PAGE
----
that morning, and that claimant’s “unsupported speculation as to
what may have created the particular condition that made him fall provides no
basis for a conclusion that this putative claim against the State possesses any
appearance of merit.” [Affirmation by J. Gardner Ryan, ¶7].
Defendant has attached an inmate grievance complaint apparently completed by
claimant containing a description of the problem as described by claimant on
September 28, 2007 when he signed the grievance. [See ibid. Exhibit A].
Claimant wrote that water drippings from the morning water deliveries were not
being mopped up nor were any warning signs being posted, creating hazards for
anyone passing including inmates and correction officers. [Id.]. He then
described his own fall, saying “The heel of my state boot contacted
squarely with an unseen, unnoticed half-dollar sized puddle of water . .
Turning toward the present application, the closely related factors of notice,
opportunity to investigate and prejudice to the State, considered together,
weigh toward granting claimant’s motion. A claim identical to the one
proposed had been dismissed on December 17, 2008 on defendant’s motion,
based upon claimant’s failure to timely and properly serve the claim.
[See McMillan v State of New York, UID # 2008-030-579, Claim No.
115421, Motion Nos. M-75501, CM-75694 (Scuccimarra, J., December 1, 2008)].
There was a correction officer who witnessed the fall, and an immediate
investigation - including, apparently, the taking of photographs - occurred. The
passage of time has not been so great that the State’s ability to
investigate further is impeded to its prejudice.
A claim of lack of knowledge of the law and an inability to retain counsel do
not constitute acceptable excuses. Innis v State of New York, 92 AD2d
606 (2d Dept 1983), affd 60 NY2d 654 (1983). The absence of an excuse,
however, is but one of the factors to be considered, and does not necessarily
preclude relief. Bay Terrace Coop. Section IV, Inc. v New York State
Employees’ Retirement System Policemen’s & Firemen’s
Retirement System, supra.
The appearance of merit is viewed as the most important factor to consider in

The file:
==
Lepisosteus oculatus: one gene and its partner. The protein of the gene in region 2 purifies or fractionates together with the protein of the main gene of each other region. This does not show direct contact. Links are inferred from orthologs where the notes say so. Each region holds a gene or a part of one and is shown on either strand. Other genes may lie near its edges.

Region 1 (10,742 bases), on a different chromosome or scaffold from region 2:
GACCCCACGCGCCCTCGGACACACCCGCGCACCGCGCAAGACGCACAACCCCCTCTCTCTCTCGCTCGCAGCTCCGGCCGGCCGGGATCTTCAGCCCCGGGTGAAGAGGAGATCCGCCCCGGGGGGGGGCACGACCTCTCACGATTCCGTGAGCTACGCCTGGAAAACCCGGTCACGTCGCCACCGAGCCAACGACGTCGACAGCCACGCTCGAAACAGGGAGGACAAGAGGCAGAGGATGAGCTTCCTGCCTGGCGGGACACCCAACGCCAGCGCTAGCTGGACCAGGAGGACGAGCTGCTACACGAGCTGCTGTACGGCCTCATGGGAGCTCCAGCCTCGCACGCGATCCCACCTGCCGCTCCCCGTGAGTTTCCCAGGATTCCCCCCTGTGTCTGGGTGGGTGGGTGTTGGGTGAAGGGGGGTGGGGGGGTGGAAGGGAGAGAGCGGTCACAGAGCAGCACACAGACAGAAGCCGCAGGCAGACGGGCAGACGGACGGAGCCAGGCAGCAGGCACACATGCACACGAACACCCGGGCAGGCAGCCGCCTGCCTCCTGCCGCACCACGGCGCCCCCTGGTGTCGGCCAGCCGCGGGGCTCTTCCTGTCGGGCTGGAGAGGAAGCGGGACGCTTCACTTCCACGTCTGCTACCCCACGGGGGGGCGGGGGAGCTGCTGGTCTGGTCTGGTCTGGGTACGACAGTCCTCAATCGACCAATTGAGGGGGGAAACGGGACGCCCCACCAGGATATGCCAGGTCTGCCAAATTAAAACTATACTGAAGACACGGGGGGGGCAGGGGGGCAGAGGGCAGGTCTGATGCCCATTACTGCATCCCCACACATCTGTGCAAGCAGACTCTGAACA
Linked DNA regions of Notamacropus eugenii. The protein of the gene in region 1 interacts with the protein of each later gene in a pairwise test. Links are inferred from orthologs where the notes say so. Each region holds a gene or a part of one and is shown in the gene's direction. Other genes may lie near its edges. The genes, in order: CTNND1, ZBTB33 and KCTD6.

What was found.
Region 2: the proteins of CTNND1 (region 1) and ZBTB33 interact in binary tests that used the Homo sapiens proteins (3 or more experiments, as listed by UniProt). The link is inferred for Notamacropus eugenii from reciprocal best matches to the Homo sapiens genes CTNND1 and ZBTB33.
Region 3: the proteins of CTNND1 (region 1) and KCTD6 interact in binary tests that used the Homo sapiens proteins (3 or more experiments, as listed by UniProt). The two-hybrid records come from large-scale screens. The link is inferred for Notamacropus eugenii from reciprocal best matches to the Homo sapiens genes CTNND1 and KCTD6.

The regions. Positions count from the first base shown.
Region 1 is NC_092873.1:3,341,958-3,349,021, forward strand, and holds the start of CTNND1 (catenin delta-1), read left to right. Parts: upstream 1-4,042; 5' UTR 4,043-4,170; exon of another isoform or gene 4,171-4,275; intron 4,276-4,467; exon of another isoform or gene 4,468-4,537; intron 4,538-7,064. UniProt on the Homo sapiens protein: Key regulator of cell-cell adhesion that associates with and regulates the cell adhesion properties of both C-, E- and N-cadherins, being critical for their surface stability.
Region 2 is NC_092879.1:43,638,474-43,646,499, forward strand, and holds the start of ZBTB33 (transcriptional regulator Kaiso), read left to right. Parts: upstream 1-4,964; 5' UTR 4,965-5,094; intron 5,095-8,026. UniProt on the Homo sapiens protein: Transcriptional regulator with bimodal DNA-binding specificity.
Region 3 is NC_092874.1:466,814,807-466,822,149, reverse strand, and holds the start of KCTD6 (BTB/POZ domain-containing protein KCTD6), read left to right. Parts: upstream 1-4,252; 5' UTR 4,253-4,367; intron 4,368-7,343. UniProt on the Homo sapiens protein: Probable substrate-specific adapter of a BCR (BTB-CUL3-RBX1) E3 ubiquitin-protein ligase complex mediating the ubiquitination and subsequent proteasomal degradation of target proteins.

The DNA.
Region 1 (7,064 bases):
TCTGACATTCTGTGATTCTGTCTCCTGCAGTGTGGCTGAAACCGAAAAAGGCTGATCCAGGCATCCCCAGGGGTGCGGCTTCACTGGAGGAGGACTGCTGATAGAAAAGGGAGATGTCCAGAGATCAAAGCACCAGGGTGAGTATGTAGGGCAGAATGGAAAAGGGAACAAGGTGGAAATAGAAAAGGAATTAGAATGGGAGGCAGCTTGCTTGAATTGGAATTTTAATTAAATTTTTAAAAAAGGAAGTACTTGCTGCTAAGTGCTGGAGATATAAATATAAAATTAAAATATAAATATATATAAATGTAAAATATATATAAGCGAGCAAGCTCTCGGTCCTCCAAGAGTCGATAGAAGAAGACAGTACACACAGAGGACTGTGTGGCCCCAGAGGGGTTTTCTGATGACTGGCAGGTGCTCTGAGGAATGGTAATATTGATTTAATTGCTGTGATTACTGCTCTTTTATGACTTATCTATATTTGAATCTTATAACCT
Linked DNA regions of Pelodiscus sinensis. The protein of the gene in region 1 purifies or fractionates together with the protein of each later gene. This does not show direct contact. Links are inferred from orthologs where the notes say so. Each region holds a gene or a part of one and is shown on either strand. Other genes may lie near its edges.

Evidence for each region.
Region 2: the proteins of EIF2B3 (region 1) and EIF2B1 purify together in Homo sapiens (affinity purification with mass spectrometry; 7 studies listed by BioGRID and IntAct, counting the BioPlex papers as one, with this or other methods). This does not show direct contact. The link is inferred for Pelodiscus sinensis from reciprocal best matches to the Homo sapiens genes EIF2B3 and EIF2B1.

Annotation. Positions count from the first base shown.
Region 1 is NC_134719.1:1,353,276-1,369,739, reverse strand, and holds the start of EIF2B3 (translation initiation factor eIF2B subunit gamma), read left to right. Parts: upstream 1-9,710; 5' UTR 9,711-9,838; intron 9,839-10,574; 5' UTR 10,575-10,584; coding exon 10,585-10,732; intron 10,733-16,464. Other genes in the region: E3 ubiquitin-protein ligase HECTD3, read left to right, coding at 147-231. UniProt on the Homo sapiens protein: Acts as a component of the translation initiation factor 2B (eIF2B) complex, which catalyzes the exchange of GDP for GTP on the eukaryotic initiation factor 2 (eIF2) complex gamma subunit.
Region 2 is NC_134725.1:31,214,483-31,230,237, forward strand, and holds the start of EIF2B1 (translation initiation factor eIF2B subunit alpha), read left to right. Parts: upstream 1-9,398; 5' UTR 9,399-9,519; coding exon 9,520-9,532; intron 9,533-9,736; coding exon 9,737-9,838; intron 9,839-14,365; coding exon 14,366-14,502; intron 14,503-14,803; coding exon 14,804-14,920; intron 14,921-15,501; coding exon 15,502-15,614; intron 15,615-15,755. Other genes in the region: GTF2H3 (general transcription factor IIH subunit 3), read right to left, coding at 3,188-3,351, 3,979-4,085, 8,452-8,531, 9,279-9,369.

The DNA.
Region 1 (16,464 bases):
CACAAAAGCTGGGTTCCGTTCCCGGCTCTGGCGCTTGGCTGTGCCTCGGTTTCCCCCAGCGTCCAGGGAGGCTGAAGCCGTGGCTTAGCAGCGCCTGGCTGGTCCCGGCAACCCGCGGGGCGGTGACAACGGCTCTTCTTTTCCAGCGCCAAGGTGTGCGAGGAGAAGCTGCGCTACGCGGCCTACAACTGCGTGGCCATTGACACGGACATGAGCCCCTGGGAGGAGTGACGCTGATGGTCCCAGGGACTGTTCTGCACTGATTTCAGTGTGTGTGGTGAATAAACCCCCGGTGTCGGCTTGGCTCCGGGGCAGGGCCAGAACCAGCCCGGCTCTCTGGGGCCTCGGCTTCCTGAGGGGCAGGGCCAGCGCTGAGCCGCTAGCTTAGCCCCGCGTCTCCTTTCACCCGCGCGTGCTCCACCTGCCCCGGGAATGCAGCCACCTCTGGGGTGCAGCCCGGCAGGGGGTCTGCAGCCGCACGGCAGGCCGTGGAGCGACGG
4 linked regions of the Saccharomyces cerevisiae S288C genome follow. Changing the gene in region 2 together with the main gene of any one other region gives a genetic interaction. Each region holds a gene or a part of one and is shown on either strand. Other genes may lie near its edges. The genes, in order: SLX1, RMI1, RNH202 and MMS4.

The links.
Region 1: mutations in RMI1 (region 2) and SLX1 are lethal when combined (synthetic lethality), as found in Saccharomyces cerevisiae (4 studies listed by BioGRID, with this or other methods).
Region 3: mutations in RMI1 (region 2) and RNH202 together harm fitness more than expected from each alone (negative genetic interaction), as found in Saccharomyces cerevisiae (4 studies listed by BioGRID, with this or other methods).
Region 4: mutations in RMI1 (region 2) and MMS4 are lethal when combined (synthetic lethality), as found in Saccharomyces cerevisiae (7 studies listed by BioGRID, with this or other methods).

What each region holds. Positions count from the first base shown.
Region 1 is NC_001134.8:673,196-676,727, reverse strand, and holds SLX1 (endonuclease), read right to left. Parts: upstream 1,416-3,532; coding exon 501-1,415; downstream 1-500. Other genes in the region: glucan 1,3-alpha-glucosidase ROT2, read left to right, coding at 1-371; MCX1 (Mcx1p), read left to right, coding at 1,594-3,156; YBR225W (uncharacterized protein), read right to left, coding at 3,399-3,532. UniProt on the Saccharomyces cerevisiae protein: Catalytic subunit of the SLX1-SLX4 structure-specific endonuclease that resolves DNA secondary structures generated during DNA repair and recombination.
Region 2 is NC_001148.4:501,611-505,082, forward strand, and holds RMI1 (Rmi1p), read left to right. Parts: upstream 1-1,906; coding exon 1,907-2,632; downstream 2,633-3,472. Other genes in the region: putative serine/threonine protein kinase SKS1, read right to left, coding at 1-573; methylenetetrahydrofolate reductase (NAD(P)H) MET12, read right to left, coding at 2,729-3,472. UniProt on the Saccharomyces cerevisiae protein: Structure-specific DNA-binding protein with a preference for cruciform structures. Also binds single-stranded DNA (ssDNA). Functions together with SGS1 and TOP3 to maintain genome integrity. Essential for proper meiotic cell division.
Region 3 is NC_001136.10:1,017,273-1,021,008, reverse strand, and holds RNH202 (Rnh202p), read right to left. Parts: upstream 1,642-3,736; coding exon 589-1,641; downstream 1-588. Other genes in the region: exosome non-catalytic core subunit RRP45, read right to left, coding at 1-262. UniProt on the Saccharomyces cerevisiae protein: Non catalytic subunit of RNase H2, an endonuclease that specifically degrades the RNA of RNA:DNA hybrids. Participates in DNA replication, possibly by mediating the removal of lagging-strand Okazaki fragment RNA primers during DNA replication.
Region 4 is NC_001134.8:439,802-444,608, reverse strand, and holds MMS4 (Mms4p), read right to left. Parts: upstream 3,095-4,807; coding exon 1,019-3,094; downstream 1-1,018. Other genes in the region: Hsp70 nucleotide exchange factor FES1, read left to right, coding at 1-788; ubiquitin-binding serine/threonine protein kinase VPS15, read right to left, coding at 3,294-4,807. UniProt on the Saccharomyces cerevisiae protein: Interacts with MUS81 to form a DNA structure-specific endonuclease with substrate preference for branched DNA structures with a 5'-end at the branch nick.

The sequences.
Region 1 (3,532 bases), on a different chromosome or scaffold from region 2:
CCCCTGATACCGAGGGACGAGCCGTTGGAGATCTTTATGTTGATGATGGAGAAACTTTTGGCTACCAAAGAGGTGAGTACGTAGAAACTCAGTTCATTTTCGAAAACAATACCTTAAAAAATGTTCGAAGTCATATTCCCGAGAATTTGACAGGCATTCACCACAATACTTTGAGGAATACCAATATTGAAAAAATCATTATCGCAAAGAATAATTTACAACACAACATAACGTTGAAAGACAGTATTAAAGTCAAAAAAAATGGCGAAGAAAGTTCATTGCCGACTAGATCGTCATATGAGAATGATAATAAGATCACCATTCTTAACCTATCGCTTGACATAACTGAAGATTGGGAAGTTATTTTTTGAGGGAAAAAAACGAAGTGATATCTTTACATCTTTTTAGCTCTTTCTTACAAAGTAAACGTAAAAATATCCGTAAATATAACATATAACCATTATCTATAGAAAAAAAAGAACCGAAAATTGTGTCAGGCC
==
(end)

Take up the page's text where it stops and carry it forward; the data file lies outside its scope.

an application to serve and file a late claim. A claim appears to be
within the meaning of the statute if it is not patently groundless, frivolous or
legally defective and a consideration of the entire record indicates that there
is reasonable cause to believe that a valid cause of action exists. Matter of
Santana v New York State Thruway Auth, 92 Misc 2d 1 (Ct Cl 1977). Claimant
need not establish a prima facie case at this point, but rather the appearance
of merit. If the allegations in the claim are accepted as true for the purposes
of the motion, claimant has made the requisite showing of merit in order to
permit late filing of his claim.
Despite the various factual and legal arguments advanced by defendant with
respect to whether a dangerous condition existed, and while the issue of notice
of the condition - actual or constructive - would need to be addressed by
claimant at trial, the issues raised by defendant do not preclude a finding of
merit for late claim purposes. Claimant has alleged facts that the floor
puddling was a recurring condition about which the State was aware or should
have been aware and corrected by, for example, placing proper warnings and
timely mopping. Any failure claimant may have shown in proceeding with caution
is a matter of comparative negligence.
Contemporaneous reports reference the fact that water was underfoot, and the
accident was witnessed by a correction officer. While defendant points out the
potential weakness claimant might have in proving his claim at trial, [see
e.g. Medina v State of New York, UID #2003-30-015, Claim No. 102009
(Scuccimarra, J. April 23, 2003)], for late claim purposes there is the
appearance of merit in that the claim is not patently groundless or frivolous,
when viewed overall.
Accordingly, claimant’s motion for permission to serve and file a late
claim is hereby granted. Claimant is directed to serve his claim upon the
Attorney General, and to file it with the Chief Clerk of the Court of Claims
within forty (40) days from the date of filing of this Decision and Order in the
Clerk’s Office, with such service and filing to be in accordance with the
Court of Claims Act.